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Article

Long-Term, High-Resolution Survey of Atmospheric Aerosols over Egypt with NASA’s MODIS Data

1
Faculty of Engineering, Cairo University, Giza, Egypt
2
Department of Physics, American University in Cairo, New Cairo, Egypt
3
Department of Climate and Space Sciences and Engineering, University of Michigan, Ann Arbor, MI 48109-2143, USA
*
Author to whom correspondence should be addressed.
Remote Sens. 2017, 9(10), 1027; https://doi.org/10.3390/rs9101027
Received: 26 August 2017 / Revised: 26 September 2017 / Accepted: 29 September 2017 / Published: 6 October 2017
(This article belongs to the Special Issue Aerosol Remote Sensing)

Abstract

:
A decadal survey of atmospheric aerosols over Egypt and selected cities and regions is presented using daily aerosol optical depth (AOD) data from NASA’s Moderate Resolution Imaging Spectroradiometer (MODIS) at 550 nm wavelength onboard the Aqua satellite. We explore the AOD spatio-temporal variations over Egypt during a 12-year record (2003 to 2014) using the MODIS high-resolution (10 km) Level 2 data product. Five cities and two geographic regions that feature different landscape and human activities were selected for detailed analysis. For most of the examined areas, AOD is found to be most frequent in the 0.2–0.3 range, and the highest mean AOD was found to be over Cairo, Alexandria, and the Nile Delta region. Severe events are identified based on AOD higher than a selected threshold. Most of these events are engendered by sand and dust storms that originate from the Western Desert during January–April. Spatial analysis indicates that they cover the Nile Delta region, including cities of Cairo and Alexandria, on the same day. Examination of the spatial gradient of AOD along the four cardinal directions originating from the city’s center reveals seasonally dependent gradients in some cases. The gradients have been linked to locations of industrial activity. No trend of AOD has been observed in the studied areas during the study period, though data from Cairo and Asyut reveal a slight linear increase of AOD. Considering Cairo is commonly perceived as a city of poor air quality, the results show that local events are fairly constrained. The study highlights spatial and seasonal distributions of AOD and links them to geographic and climatic conditions across the country.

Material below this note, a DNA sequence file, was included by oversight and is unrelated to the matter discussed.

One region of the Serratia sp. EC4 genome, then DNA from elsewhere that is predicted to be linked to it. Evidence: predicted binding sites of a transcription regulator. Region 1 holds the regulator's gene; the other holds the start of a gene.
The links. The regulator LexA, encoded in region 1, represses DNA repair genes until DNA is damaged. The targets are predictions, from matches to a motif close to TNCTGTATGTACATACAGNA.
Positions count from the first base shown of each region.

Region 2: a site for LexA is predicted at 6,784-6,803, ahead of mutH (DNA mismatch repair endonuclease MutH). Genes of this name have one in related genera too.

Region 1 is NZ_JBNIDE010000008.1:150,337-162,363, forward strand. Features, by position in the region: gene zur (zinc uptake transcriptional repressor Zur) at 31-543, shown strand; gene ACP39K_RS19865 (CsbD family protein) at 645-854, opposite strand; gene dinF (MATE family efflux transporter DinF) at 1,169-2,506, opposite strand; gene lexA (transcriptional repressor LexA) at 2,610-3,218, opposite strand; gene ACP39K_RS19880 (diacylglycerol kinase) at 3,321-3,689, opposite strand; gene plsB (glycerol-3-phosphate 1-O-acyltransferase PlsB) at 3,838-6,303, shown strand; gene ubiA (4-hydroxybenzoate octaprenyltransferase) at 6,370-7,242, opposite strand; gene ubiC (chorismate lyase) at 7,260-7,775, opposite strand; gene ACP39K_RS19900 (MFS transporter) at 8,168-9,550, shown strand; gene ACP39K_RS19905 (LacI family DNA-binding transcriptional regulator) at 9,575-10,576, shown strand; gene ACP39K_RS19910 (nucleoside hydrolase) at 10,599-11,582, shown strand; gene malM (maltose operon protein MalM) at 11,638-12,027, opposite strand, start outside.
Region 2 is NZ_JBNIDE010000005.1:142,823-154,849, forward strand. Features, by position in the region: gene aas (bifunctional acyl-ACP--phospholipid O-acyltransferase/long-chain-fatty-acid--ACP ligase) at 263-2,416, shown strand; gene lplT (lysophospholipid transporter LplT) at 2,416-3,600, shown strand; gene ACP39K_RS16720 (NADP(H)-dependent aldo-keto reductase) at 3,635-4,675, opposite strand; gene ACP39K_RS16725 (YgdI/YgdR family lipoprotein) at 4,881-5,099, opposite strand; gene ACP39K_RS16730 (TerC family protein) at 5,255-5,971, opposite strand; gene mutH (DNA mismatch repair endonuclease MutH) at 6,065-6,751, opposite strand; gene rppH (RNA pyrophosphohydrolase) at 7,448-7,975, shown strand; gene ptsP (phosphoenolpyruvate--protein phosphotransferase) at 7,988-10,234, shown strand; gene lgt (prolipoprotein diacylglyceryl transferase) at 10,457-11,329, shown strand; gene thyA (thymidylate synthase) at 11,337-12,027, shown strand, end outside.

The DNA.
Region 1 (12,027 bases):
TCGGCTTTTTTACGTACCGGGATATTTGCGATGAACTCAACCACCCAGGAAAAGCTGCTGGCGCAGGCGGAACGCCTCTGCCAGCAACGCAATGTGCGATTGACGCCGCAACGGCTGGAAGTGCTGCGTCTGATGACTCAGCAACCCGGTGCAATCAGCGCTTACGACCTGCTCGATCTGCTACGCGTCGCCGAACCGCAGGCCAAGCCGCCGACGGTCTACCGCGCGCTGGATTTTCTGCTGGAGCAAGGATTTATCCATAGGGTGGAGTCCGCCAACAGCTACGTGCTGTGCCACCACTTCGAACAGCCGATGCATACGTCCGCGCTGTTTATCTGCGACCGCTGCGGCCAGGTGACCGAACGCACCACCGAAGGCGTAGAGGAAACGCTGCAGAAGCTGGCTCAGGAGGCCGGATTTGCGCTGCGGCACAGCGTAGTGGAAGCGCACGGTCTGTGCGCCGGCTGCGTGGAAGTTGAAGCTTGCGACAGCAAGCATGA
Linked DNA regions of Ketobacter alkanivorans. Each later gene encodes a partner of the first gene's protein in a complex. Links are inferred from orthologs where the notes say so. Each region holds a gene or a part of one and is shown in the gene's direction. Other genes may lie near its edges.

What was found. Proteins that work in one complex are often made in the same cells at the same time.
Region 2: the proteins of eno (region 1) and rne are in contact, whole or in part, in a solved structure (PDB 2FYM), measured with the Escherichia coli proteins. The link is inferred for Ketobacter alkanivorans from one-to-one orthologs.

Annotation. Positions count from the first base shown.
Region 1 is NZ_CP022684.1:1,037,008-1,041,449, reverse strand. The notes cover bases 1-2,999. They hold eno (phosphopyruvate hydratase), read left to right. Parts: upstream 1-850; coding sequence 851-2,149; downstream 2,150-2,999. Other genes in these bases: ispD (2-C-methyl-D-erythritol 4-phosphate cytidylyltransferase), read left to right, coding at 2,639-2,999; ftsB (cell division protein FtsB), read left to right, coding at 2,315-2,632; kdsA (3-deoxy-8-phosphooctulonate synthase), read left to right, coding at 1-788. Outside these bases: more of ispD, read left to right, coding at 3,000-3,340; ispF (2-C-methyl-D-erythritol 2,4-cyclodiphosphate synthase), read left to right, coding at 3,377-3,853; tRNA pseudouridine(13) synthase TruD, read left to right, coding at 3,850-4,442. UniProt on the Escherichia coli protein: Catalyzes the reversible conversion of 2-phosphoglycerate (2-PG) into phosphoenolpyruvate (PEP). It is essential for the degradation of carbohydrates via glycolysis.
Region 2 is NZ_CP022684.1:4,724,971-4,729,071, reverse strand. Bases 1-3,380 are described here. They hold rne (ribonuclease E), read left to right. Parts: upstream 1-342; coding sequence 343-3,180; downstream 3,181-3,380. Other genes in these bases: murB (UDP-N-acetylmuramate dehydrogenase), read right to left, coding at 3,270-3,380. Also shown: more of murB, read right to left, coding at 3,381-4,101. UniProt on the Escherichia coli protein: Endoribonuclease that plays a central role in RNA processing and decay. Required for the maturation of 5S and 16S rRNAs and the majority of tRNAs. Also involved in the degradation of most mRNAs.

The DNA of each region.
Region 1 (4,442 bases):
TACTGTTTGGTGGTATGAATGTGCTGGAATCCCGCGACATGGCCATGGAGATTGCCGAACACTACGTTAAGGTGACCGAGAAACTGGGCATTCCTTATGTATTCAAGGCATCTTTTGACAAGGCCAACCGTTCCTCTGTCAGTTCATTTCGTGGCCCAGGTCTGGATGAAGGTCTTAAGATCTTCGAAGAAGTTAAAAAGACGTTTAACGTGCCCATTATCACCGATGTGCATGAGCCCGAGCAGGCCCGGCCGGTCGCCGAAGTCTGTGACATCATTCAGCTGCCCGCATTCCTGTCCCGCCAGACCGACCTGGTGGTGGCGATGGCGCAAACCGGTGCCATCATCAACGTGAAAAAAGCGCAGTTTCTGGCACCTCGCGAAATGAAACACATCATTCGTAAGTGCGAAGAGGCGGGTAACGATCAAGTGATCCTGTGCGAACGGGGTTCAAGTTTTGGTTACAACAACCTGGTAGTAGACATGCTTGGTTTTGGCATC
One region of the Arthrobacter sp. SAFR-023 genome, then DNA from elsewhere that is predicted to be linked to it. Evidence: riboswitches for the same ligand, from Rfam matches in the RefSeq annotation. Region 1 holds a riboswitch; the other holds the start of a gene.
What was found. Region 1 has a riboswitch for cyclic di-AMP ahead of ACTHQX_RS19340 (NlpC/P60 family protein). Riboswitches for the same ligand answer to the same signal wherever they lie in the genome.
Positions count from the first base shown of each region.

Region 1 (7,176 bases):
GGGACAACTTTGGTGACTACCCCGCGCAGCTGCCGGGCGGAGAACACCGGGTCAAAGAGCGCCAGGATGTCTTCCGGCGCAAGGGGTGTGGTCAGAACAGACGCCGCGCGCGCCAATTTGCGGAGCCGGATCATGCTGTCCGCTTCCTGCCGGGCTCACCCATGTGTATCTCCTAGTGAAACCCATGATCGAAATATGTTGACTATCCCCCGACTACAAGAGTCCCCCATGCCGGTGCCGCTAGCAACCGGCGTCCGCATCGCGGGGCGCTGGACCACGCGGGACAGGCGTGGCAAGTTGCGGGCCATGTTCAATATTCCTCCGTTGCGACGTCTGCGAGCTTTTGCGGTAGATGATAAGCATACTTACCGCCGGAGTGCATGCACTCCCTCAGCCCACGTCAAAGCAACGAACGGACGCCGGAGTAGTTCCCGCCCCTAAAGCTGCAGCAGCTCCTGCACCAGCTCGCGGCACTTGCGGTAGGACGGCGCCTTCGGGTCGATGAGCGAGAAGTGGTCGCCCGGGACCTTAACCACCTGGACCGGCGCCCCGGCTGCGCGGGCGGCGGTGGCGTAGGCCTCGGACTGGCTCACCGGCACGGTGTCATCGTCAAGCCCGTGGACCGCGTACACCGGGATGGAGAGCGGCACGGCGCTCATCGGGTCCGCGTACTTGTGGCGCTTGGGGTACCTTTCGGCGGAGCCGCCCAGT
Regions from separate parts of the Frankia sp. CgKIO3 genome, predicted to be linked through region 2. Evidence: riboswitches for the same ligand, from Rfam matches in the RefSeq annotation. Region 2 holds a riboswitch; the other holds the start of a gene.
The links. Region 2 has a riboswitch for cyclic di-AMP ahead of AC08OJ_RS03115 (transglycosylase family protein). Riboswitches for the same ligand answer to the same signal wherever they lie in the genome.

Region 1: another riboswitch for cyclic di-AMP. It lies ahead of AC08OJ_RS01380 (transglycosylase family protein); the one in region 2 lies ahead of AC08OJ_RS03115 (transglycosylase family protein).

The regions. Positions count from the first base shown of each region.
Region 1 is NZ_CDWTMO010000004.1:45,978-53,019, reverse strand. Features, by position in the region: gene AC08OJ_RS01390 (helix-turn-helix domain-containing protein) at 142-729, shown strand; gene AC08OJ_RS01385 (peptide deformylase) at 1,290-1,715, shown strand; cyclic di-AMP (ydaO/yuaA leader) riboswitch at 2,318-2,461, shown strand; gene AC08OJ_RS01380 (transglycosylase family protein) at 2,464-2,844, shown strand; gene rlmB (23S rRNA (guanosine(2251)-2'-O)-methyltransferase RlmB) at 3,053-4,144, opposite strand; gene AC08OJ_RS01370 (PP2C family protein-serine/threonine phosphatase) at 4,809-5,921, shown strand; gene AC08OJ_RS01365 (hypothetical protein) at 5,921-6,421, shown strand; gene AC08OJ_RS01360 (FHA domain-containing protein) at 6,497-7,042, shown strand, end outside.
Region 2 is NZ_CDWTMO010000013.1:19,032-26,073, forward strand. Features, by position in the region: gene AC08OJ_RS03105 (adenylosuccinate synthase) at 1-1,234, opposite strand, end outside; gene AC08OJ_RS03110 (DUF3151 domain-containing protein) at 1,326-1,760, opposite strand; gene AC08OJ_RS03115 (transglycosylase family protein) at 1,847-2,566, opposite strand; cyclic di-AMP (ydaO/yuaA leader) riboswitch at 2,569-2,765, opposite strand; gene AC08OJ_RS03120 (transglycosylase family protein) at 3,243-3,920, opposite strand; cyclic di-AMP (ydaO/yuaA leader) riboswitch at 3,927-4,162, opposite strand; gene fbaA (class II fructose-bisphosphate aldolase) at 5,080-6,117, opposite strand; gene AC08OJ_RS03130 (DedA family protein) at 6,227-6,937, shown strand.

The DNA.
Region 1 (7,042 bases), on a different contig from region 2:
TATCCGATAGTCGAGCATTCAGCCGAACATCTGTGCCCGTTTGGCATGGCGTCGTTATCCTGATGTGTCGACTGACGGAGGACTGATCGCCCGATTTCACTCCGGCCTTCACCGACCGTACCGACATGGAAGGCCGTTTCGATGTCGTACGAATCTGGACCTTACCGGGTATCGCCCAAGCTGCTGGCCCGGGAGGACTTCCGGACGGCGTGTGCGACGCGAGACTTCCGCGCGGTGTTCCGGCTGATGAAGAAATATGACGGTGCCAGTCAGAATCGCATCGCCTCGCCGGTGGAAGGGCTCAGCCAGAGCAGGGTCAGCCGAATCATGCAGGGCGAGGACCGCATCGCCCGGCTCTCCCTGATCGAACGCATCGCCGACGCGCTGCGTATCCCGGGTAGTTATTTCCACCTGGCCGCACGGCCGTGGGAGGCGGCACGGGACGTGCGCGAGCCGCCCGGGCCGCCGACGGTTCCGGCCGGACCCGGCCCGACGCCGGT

Graphical Abstract

1. Introduction

Atmospheric aerosols (also known in the meteorological field as particulate matter) are liquid or solid particles suspended in the atmosphere [1]. They are emitted from the Earth’s surface both naturally (e.g., dust, sea salt, biogenic emissions, etc.) and as a result of human activities (products of combustion such as smoke and ashes). They can also be created and modified by chemical processes in the atmosphere. Aerosols play a key role in determining the atmospheric chemistry and energy balance of the Earth system [2,3]. In addition, certain types have negative impact on public health [4]. Aerosols comprise a broad collection of particles with different sizes and properties, with the fine particles (<2.5 microns) having a detrimental impact on human health [4].
Depending on their composition, aerosols can scatter and/or absorb incoming solar radiation. Scattering aerosols (e.g., large dust particles) reflect incoming solar radiation and therefore have a cooling effect. On the other hand, absorbing aerosols (e.g., carbon emissions from combustion processes) contribute to local warming of the atmosphere [1]. The primary parameters that determine the environmental and health impacts of the aerosols include their concentration, size distribution, chemical composition, and optical properties. The latter includes aerosol optical depth (AOD), which is a metric for the total extinction of incoming solar radiation at the surface due to the presence of aerosols and clouds.
Egypt has the ninth highest mean annual concentration of PM10 (<10 microns in diameter) in the world [5]. Sources of aerosols over Egypt comprise blown sand and dust from the Sahara, pollutants originating in Europe and carried with sea salt over the Mediterranean by northerly winds, burning of agriculture residues (e.g., rice straw in the Nile Delta region), and the emission of gases and aerosols in urbanized and industrial regions. Anthropogenic sources have become increasingly important in Egypt, as the population of the country (now close to 92 million, living on almost 7% of the country’s area) is growing at nearly 2.5% annually. Most of the aerosol studies over Egypt concentrate on Cairo (near 20 million in habitants, including those in adjacent areas), which is one of the most populated and highest polluted cities in the world [6,7]. A few studies have also been conducted over Alexandria (the second largest city in the country) and the Nile Delta (ND) regions [8,9,10]. Most of these studies relied mainly on remote sensing data and partly on ground measurements. With the growing human activities in a few cities, especially in Upper Egypt, and the advent of the national land reclamation project in the western desert, a need has been identified to study aerosols over other cities and regions in the country.